Close
Solo Artist

The Other Social Network

Victoria Wurdinger | December 15, 2015 | 1:45 AM
Corrine Mathison learned lot about business in her previous position at a medium-sized chain, where she managed, then taught advanced-stylist Redken color and trend haircutting.
Photo 1 of 4
Mathison’s suite at My Salon Suites is large enough for her to double book around color processing times—nearly 80% of her clients get color.
Photo 2 of 4
Keeping up with trends allows Mathison to have clients from three different generations, which is a must for maintaining a thriving business.
Photo 3 of 4
Twenty-three percent of Mathison’s clients are men, who are extremely loyal. They are usually referred by the women in their lives, and consistency is key to keeping them, she says.
Photo 4 of 4

Corrine Mathison used what mentors taught her, client relationships and referrals to build and maintain her business. She doesn’t even have a Facebook page.

Corrine Mathison, a renter at My Salon Suites in Roseville, MN, named her salon the unisex and easy-to-remember “Hair Forum.”  In her 30 years in the business, she’s been a commissioned stylist, a salon manager and educator (for the once-large Hair By Stewarts chain), and a renter. And what she’s learned she says, is to get in early on whatever is new, mind your mentors and don’t move locations too often.

“This is my third location in 30 years,” says Mathison, who began renting 19 years ago. “I’ve been here for eight months, but every time I moved, nearly 100% of my clients followed me.”

That enviable loyalty comes from consistency, professionalism, a strong educational foundation, and not moving too far, geographically, she notes.

While Mathison says she doubled her income her first year as a renter, she only moved to her My Salon Suites location 8 months ago, because her previous rental salon closed. Suites are the up-and-coming thing in the industry, she says, and she looked for a near-by location, a large-enough space to accommodate two clients at once (she double books), a good security system and a front seating area. “I also love the software system, “Rosy,” which we get at a discount,” she says. “It saves me a lot of time. I had thought it would be a challenge to have no receptionist, but the software simplifies booking, automatic appointment reminders and numbers-tracking.”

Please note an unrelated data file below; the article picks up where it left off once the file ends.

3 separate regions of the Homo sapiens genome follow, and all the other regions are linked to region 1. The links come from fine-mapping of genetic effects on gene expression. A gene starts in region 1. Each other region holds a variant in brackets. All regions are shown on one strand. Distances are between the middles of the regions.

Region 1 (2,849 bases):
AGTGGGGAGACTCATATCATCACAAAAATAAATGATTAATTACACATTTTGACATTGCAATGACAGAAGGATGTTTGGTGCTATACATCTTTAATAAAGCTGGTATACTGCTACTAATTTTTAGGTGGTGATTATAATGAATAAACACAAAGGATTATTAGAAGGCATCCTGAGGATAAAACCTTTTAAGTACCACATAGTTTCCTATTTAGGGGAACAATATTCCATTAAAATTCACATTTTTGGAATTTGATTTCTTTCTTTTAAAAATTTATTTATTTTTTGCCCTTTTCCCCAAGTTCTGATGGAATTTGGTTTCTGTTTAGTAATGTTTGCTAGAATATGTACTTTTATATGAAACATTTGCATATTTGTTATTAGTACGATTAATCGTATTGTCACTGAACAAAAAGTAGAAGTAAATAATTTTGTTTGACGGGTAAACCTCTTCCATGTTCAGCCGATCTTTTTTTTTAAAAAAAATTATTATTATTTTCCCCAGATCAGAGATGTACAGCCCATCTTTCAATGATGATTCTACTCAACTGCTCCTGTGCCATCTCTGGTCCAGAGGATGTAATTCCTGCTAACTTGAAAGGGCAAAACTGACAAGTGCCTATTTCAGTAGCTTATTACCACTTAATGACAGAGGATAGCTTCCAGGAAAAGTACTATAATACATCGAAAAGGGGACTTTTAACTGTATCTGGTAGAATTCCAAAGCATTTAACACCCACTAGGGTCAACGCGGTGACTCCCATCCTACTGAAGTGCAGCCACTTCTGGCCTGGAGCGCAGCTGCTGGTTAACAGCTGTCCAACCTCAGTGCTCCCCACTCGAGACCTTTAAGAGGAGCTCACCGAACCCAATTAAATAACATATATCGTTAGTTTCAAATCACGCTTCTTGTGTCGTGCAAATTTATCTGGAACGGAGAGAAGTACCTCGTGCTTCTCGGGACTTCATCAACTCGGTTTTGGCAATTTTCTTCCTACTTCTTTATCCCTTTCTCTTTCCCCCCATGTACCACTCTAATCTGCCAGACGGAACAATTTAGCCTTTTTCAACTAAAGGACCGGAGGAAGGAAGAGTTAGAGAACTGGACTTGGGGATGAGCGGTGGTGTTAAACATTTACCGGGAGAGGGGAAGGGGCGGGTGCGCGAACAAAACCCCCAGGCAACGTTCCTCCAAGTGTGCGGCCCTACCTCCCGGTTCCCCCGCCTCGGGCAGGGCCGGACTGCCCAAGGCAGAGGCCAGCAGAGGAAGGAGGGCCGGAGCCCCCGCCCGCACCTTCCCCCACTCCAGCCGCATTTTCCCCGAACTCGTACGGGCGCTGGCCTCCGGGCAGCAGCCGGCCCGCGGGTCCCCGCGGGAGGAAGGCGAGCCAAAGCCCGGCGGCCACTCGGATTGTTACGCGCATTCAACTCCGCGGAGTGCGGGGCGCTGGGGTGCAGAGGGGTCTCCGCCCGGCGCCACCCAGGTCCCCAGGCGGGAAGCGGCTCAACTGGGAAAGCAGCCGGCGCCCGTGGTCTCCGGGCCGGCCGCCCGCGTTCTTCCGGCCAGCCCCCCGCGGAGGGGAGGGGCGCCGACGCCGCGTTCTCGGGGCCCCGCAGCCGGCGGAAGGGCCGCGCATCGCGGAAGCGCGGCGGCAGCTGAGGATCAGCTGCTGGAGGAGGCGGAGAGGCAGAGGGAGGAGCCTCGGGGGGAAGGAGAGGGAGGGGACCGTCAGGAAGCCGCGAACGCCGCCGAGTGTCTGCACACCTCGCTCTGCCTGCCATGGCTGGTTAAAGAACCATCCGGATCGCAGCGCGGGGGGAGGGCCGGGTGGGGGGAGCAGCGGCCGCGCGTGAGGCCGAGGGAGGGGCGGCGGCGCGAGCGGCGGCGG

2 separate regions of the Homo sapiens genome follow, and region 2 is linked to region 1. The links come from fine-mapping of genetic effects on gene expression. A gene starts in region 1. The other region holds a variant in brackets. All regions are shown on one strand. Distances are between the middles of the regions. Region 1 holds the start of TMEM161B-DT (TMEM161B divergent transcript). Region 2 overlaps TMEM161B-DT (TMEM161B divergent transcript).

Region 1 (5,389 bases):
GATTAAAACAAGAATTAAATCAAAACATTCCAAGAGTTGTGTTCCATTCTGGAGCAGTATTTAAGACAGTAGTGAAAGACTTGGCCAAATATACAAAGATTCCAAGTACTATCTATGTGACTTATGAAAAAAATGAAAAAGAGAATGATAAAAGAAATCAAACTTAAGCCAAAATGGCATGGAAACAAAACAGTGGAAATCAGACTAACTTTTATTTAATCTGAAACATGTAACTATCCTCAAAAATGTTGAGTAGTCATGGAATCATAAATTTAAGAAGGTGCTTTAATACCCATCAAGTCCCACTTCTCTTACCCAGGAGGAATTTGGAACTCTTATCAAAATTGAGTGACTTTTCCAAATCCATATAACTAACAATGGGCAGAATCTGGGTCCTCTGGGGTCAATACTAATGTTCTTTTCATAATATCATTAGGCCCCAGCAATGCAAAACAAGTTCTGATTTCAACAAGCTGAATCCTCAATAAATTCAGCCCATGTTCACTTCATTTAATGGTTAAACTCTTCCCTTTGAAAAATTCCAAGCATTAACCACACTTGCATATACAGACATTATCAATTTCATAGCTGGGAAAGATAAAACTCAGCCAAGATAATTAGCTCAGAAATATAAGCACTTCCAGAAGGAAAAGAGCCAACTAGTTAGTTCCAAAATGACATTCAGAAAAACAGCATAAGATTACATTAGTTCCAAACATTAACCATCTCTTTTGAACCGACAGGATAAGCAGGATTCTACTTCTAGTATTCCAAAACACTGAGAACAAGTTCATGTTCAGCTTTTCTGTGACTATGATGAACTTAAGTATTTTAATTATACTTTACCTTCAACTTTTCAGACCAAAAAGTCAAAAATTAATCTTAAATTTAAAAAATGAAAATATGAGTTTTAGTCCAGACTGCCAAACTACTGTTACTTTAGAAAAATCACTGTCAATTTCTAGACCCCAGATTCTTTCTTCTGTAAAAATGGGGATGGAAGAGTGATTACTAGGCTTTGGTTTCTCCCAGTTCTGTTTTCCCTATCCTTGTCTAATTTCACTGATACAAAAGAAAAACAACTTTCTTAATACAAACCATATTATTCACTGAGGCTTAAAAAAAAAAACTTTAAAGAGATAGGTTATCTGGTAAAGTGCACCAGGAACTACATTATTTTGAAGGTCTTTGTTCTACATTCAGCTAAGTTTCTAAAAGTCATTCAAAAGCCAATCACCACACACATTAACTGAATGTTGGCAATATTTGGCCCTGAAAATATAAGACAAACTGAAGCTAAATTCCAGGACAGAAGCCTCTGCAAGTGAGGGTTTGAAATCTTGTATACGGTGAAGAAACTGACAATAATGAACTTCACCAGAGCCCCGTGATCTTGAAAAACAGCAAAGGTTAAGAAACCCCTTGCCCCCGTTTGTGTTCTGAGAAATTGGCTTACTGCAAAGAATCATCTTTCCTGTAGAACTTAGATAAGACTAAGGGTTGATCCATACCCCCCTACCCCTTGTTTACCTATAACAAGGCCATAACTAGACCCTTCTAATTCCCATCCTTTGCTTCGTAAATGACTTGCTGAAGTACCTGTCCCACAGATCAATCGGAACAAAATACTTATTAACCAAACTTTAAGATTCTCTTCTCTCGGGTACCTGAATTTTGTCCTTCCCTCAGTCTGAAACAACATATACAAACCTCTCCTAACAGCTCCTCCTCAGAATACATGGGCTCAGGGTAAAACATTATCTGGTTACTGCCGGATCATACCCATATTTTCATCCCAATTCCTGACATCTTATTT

With about 276 clients in her database and 218 regulars who return every 4-6 weeks, Mathison also has a 90-95% pre-booking rate. All this is the result of what she learned early on: that it takes a village to succeed in business.  

Working The Human Network

Being able to create and keep a large clientele starts with education, and Mathison has a masters license in trend cutting and coloring. “Learning the basics well and keeping up with the trends is extremely important in this industry,” says Mathison. “I have clients who range in age from 80 to pre-teen, and you can only do this if you stay current.”

What else she learned that fueled her success:

  • Choose one color line and learn it well. “If can’t cover gray, it isn’t the color line, it’s because you aren’t doing gray coverage properly.”
  • Get a great mentor. Whether you are a commissioned stylist or a renter, mentors matter. Mathison says that one thing her previous rental-salon owner taught her is that you should never discount services—only discount products.
  • Master business skills. As a salon manager, Mathison learned to be organized and spend smart. She buys color inventory twice a year during big sales and keeps extra products at her home, bringing them to her suite as needed. Also, watch out for shipping costs. “Renters can place smaller-sized orders as a group and share shipping costs,” she notes.